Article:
Sarvella and Gehman24, reported that live fowl pox virus had no stimulating effect on parthenogenetic development following in ovo injection into chicken eggs. However, thereafter no further studies were conducted to better understand the role of viruses on parthenogenesis. As a result, no information is available on the effect of current virus vaccine strains on parthenogenesis or their mechanism of action. Therefore, 2 experiments were conducted using virgin Chinese painted quail (Coturnix chinensis) hens. Chinese painted quail belong to the same family, Phasianidae, as chickens and turkeys; this along with their small size, rapid sexual maturity and short incubation length make them an excellent animal model for avian reproduction studies25,26. Moreover, currently, these quail are extensively used for avian parthenogenesis research11,23. The objective of Experiment 1 was to determine the in vivo effect of live pigeon pox (PP) virus on parthenogenesis following vaccination. The objective of Experiment 2 was to gain a better understanding of the mechanism of action of DNA and RNA viruses on parthenogenesis. Hence, the in vitro effects of live PP and ND viruses on parthenogenesis were determined following the direct administration of the live viruses over the germinal disc area. Of all the different avian pox viruses, live pigeon pox virus was chosen for the current study because it shares a common antigenic relationship with fowl pox virus. Moreover, pigeon pox is highly virulent and is routinely employed as a vaccine in both chickens and turkeys27.
MATERIALS AND METHODS
Experiment 1: In vivo PP virus exposure
Housing and egg collection: Two lines of Chinese painted quail hens were used in this study: P-line, birds genetically selected for parthenogenesis for over 10 generations12 and C-line, a random group of birds not selected for parthenogenesis. For both lines of quail, males and females were brooded together until 4 week of age and were fed a commercial starter diet. At 4 week of age females were separated from males and were placed on a commercial layer diet. Hens were fed ad libitum and were exposed to 17 h of light per day. At 5-6 week of age, a total of 19 hens (10 C-line hens and 9 P-line hens) were vaccinated using a commercially available live PP virus vaccine at the dose rate of 103 EID50/dose (105 EID50 mL1; Hygieia Biological Laboratories, P.O. Box 8300,Woodland,CA 95776,USA) via the wing web route and were housed separately from 18 non-vaccinated hens (9 C-line hens and 9 P-line hens). Hence, the 4 treatments utilized in the study were: C-line non-vaccinated (CNV), C-line vaccinated (CV), P-line non-vaccinated (PNV) and P-line vaccinated (PV) birds. At 6 wk of age, hens were individually caged for subsequent egg collection. Daily, eggs were collected from 37 virgin hens, labeled and were weighed individually prior to incubation, then incubated for 10 days at 37.5°C and 50% relative humidity. After the incubation period, eggs were weighed again to determine egg weight loss and were broken open to determine the incidence of parthenogenesis and albumen pH as well as yolk, albumen and shell weights11,15,28. To determine the incidence of parthenogenesis, the germinal discs were examined using a 2 x magnifying lamp; and if detected, parthenogen size was measured across the greatest width of the germinal disc area11. For parthenogen size, absolute as well as relative to egg, yolk and albumen weights were calculated. As most parthenogens appeared as unorganized, undifferentiated cells, embryos were not staged using Hamburger and Hamilton staging of normal embryos29. All the birds used were treated in accordance with the Guide for Care and Use of Laboratory Animals30.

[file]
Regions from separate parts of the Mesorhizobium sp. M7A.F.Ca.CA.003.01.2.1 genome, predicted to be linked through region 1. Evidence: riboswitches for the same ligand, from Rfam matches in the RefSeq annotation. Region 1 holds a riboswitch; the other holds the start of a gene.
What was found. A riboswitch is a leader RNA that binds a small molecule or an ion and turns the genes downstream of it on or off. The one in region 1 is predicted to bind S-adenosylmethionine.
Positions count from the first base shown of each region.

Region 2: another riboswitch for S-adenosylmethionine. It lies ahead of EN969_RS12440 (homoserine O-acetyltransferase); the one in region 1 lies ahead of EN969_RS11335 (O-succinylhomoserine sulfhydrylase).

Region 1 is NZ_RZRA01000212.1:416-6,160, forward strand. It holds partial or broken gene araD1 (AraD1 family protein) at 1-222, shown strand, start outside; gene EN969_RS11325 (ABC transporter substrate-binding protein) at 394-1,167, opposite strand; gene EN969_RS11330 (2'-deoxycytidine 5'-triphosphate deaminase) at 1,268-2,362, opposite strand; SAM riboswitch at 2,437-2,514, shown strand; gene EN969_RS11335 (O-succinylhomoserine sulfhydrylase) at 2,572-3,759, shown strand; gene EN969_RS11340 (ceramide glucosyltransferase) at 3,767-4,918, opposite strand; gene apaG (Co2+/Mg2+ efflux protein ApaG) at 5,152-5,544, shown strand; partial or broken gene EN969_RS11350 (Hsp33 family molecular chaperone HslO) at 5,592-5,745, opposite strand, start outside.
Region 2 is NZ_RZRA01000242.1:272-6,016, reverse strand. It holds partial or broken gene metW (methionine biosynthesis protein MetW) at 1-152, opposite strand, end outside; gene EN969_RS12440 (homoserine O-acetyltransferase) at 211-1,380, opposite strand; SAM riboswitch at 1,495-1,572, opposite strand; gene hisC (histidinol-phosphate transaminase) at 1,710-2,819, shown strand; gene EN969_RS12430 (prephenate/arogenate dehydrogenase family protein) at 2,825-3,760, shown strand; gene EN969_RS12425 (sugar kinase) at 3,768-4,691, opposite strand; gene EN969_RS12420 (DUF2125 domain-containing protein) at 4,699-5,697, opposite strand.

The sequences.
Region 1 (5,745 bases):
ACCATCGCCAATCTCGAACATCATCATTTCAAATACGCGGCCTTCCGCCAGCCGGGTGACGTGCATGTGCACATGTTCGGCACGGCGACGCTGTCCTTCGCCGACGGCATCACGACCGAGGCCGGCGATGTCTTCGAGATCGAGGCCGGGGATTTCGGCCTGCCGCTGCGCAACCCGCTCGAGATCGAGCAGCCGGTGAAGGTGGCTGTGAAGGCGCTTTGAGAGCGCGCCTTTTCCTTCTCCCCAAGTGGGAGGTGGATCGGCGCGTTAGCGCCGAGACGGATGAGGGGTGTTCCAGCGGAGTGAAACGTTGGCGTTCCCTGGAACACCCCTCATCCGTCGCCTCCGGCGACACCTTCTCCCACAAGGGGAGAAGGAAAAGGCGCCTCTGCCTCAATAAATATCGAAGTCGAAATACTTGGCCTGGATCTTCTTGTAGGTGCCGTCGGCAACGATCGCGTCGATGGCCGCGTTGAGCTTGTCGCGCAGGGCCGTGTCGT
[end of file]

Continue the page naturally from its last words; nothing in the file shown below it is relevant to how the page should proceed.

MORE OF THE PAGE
Experiment 2: In vitro virus exposure
Housing and egg collection: Virgin Chinese painted quail hens, intensely selected for parthenogenesis12, were used. A total of 18 and 20 virgin hens were used for Experiments 2a and 2b, respectively. All the birds were placed in individual cages, fed a commercial layer diet ad libitum and received 17h light/day. Birds used were treated in accordance with the Guide for Care and Use of Laboratory Animals30. Daily, eggs were collected, labeled and stored for 0-3 days at 20°C. Prior to in vitro culture, eggs were broken out and albumen pH, germinal disc diameter and presence of parthenogenetic development (PD) were determined. Based on the macroscopic examination of eggs for PD, they were classified as exhibiting no initial PD or with initial PD11. Then, albumen surrounding the egg yolks were removed and the resulting naked egg yolks were subjected to in vitro culture31,32,25.